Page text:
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Fainting in This Country Can Carry a $10,000 Price Tag

After passing out, Kirk Nielsen got gouged by exorbitant health care fees.
 
 
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There's really no good time or place for a blackout, though some are significantly worse than others. Mine, one subzero evening in downtown St. Paul, Minn., last December, fell solidly on the inauspicious side of the spectrum.

The Level 2 lobby of the Ordway Center for the Performing Arts was teeming with people waiting for the second half of a fine production of Irving Berlin's White Christmas to begin. I was standing with my mom, sister and her three young-adult kids. Through the windows of a dazzling curtain-wall that spans the front of the trapezoidal building, I was admiring the golden lights on the canopy of trees in the park across the street. On the warm side of the glass, a professional trio of carolers had just finished a short intermission set. I was in a good mood; a fantastic woman in Duluth was expecting my call after the show to finalize plans for our first date the next night.  

Suddenly, I felt weirdly lightheaded, so I turned to hasten to my seat. I took three steps, got the spins and took a nosedive, just missing the edge of a wine and coffee bar. Upon impact, I regained some consciousness and sat half-sprawled with my elbows on the carpet. A short-haired middle-age woman was crouching next to me, asking me if I knew my name, what day of the week it was, where I was. I did, which eliminated the possibility of stroke. "You blacked out ... I'm not a doctor ... That happens to me ... You should lay down," I recall her saying.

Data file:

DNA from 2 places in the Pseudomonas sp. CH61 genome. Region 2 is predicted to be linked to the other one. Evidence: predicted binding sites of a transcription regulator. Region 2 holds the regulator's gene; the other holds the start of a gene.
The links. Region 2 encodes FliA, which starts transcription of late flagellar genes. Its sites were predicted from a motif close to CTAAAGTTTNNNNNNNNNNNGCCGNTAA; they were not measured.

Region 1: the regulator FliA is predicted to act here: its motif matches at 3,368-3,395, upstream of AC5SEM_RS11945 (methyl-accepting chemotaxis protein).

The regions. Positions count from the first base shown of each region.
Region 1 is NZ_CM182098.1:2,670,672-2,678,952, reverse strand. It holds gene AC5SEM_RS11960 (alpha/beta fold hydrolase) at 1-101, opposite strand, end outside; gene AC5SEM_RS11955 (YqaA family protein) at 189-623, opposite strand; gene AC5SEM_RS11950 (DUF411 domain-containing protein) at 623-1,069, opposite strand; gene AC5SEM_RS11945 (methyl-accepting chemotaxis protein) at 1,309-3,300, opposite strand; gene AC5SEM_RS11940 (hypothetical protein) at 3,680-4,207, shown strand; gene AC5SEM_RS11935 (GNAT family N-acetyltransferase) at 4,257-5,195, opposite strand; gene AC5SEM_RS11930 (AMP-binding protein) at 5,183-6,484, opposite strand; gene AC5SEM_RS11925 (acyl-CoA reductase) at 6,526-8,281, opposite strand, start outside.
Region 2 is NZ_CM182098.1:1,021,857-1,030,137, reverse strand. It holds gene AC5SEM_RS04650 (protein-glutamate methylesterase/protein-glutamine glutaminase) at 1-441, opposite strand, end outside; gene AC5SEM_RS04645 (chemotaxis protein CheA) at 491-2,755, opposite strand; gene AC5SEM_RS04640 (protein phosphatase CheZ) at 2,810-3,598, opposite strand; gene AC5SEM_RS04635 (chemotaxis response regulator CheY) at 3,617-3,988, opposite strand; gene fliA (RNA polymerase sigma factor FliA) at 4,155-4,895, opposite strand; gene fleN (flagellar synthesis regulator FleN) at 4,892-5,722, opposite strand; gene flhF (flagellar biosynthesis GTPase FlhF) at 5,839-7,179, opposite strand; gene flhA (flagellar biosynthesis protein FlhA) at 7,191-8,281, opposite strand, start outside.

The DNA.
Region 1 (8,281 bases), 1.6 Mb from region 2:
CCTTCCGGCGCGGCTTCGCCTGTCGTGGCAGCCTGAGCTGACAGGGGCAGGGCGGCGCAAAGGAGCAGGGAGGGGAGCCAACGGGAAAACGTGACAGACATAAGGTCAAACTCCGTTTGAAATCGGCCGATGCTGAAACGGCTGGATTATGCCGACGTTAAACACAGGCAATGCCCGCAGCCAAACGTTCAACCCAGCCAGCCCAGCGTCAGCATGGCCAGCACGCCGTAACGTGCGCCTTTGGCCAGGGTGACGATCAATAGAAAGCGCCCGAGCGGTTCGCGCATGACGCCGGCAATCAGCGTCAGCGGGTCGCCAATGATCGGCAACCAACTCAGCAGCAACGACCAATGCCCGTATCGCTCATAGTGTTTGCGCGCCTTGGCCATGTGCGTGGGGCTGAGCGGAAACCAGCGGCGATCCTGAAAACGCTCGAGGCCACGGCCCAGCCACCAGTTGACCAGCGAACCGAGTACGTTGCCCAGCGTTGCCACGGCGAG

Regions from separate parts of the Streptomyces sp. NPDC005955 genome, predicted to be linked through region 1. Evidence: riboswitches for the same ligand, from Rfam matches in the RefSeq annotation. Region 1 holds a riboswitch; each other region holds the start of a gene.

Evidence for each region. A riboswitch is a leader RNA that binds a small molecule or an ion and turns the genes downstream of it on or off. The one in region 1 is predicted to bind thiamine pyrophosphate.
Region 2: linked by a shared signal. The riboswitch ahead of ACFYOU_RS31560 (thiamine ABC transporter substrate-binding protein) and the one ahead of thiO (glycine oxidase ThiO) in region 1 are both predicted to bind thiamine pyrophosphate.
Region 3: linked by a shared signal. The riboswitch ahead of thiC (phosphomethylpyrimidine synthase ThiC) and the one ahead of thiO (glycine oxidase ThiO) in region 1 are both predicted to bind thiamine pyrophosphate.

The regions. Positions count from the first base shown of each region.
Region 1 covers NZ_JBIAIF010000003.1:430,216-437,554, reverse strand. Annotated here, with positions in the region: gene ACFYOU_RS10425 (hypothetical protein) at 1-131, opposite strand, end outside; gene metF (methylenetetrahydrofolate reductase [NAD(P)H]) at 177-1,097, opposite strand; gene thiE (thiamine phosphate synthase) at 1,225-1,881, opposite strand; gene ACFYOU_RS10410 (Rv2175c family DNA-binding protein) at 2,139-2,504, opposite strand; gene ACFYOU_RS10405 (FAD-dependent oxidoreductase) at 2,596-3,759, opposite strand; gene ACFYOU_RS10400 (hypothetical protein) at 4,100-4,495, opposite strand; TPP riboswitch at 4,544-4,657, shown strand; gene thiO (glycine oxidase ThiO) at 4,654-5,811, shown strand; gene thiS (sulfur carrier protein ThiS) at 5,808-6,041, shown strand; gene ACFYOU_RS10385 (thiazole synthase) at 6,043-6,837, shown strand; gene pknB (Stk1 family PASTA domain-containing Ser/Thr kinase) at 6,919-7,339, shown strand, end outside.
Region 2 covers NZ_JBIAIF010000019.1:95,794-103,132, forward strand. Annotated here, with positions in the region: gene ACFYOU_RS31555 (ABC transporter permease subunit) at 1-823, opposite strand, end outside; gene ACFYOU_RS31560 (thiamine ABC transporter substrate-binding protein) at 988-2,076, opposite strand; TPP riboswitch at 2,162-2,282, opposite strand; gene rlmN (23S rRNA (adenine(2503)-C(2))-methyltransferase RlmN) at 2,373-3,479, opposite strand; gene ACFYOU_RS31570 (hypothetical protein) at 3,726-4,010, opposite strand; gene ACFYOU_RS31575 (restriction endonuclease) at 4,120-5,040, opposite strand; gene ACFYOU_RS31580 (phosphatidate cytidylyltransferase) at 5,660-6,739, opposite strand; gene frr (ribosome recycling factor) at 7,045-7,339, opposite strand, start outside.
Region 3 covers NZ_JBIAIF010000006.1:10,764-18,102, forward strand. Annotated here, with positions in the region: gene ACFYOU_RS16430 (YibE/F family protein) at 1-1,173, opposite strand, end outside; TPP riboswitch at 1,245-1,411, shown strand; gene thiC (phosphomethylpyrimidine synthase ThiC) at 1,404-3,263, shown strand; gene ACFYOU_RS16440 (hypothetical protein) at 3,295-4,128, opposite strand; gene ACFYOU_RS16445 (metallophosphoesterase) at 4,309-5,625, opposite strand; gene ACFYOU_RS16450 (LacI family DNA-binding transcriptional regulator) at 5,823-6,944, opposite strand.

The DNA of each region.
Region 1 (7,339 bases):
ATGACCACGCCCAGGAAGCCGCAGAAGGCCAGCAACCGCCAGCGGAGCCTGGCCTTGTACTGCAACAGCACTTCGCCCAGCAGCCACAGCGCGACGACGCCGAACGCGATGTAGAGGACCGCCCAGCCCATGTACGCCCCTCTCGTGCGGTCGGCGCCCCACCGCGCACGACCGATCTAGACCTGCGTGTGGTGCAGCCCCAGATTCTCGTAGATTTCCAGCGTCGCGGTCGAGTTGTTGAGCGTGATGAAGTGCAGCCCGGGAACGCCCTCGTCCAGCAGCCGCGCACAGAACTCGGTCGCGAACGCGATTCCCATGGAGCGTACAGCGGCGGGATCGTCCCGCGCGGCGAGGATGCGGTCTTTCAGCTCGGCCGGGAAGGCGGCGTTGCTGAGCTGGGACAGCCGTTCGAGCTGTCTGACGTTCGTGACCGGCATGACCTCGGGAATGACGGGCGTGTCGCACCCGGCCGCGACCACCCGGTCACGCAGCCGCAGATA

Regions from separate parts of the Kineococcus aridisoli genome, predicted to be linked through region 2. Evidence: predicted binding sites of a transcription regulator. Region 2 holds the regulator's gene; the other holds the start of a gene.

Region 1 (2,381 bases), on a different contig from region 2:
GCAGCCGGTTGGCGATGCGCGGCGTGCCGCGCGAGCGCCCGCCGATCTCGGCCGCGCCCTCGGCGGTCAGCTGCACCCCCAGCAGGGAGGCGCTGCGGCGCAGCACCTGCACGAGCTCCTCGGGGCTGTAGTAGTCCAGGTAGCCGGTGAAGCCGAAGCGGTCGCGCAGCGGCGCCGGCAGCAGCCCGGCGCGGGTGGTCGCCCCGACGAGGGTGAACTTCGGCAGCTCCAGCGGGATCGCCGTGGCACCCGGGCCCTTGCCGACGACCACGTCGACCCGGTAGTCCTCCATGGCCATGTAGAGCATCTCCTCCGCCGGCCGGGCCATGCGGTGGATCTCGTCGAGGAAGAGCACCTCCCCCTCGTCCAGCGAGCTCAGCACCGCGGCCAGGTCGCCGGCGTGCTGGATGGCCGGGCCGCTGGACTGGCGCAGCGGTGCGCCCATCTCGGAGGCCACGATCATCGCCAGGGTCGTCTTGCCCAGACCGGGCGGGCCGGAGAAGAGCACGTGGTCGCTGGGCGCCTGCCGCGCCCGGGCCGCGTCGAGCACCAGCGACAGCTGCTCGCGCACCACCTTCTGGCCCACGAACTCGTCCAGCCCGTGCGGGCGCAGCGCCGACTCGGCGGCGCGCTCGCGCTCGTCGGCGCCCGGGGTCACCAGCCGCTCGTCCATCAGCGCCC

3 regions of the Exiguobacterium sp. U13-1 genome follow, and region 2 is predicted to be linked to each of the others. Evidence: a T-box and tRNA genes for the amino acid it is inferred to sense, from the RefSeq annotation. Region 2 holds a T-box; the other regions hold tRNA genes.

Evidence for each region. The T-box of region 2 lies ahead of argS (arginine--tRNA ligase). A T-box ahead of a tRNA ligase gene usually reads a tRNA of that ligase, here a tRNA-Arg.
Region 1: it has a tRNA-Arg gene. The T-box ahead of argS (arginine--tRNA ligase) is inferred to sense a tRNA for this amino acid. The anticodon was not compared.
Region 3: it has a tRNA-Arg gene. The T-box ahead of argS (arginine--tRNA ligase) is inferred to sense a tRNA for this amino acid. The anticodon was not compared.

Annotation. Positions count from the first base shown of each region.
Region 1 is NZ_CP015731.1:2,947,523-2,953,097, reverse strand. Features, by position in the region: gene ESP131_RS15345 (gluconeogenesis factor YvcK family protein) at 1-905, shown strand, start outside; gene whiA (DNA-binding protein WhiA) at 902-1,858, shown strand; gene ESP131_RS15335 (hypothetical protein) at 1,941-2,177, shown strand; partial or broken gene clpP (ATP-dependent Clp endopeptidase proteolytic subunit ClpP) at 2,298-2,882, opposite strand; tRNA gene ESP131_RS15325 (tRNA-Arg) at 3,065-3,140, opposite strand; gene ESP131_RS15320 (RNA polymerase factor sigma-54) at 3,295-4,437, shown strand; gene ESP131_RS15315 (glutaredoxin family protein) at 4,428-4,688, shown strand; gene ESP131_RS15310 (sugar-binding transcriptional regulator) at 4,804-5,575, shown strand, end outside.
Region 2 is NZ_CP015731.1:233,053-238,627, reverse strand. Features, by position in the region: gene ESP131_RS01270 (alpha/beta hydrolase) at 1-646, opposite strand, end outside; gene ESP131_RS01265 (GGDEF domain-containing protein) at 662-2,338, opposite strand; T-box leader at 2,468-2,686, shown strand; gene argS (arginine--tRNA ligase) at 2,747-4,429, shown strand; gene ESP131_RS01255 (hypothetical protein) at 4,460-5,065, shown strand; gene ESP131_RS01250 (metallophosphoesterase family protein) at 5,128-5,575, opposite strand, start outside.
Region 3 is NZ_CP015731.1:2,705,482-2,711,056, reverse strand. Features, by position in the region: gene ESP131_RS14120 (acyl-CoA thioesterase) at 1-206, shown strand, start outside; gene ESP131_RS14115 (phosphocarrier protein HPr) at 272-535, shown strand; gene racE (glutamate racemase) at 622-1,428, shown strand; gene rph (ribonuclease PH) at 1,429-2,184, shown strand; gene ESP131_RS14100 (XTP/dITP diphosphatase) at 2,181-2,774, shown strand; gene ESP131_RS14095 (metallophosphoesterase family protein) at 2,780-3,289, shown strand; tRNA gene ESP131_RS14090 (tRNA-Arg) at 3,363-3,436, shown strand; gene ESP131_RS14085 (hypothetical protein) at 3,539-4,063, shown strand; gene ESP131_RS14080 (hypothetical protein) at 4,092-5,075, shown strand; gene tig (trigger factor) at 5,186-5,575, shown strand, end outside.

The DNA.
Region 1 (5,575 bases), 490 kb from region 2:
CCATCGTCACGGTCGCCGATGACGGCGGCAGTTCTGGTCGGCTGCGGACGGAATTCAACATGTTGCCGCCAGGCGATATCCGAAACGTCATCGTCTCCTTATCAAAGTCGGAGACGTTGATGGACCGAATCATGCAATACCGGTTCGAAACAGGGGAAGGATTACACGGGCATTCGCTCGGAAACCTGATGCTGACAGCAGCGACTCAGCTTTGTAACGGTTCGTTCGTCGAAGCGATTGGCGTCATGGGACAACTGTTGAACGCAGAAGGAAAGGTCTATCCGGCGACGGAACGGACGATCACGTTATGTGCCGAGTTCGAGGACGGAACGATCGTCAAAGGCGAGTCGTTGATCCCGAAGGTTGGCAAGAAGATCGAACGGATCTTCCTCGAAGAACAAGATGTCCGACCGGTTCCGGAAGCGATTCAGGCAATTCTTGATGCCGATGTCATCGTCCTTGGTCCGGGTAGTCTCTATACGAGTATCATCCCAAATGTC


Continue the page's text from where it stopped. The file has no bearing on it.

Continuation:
Assuming the dead man's pose in the Ordway lobby sounded fairly embarrassing, so I resolved to head for one of the lobby's posh benches several paces away. With someone's help, I got to my feet, and within two steps, a heavy wave of dizziness nearly sent me back down. I made it to the bench and sat, feeling exhausted and nauseated, and exchanging glances with the horrified faces of my mom and sister. I hoped my nieces and nephew were inside watching the rest of White Christmas, not their uncle's freak show.    

There was talk of an usher who was also a paramedic. He -- a polite young man in a dark suit -- appeared and took my blood pressure, which was very low as was my pulse. He said calmly that one option was to call an ambulance. I was afraid, I thought I might be dying, I was thinking about my deductible. The number "$2,500" flashed through my mind.  Or was that my maximum "out of pocket"?

I knew for sure that I was enrolled in a $129-per-month emergency and hospitalization plan with Blue Cross Blue Shield of Florida. Like everyone, I'd heard that a trip to an emergency room could cost several grand.

"I can't afford that," I muttered.

"Now isn't the time to worry about money," my sister responded, slightly scolding.

Then my eyes rolled upward into my skull as I blacked out again, my chin dropping to the top of my chest and the rest of me still just sitting there.

Moments later, I awoke from a frenzied dream, intensely disoriented, then realized I was still on the bench. The usher was looking at me. "You did it again," he said. Not certain I wasn't in the early stages of some kind of gradual heart failure -- I had felt some weirdness in my chest before my sprawl on the carpet — I consented to the ambulance ride.

Within a few minutes I was rolling feet-first on a stretcher, into the elevator, out into the subzero air and aboard the rescue truck. As I recall they affixed an intravenous tube into my arm and asked me to open my mouth so one of them could toss in some tiny nitroglycerine pellets, which dilate the blood vessels. "I bet you don't wear those shoes in Miami," one of the paramedics joshed, referring to a pair of (my dad's) old brown rubber jobbies that clashed badly with my black wool suit pants. Then they put an oxygen mask over my mouth.

 
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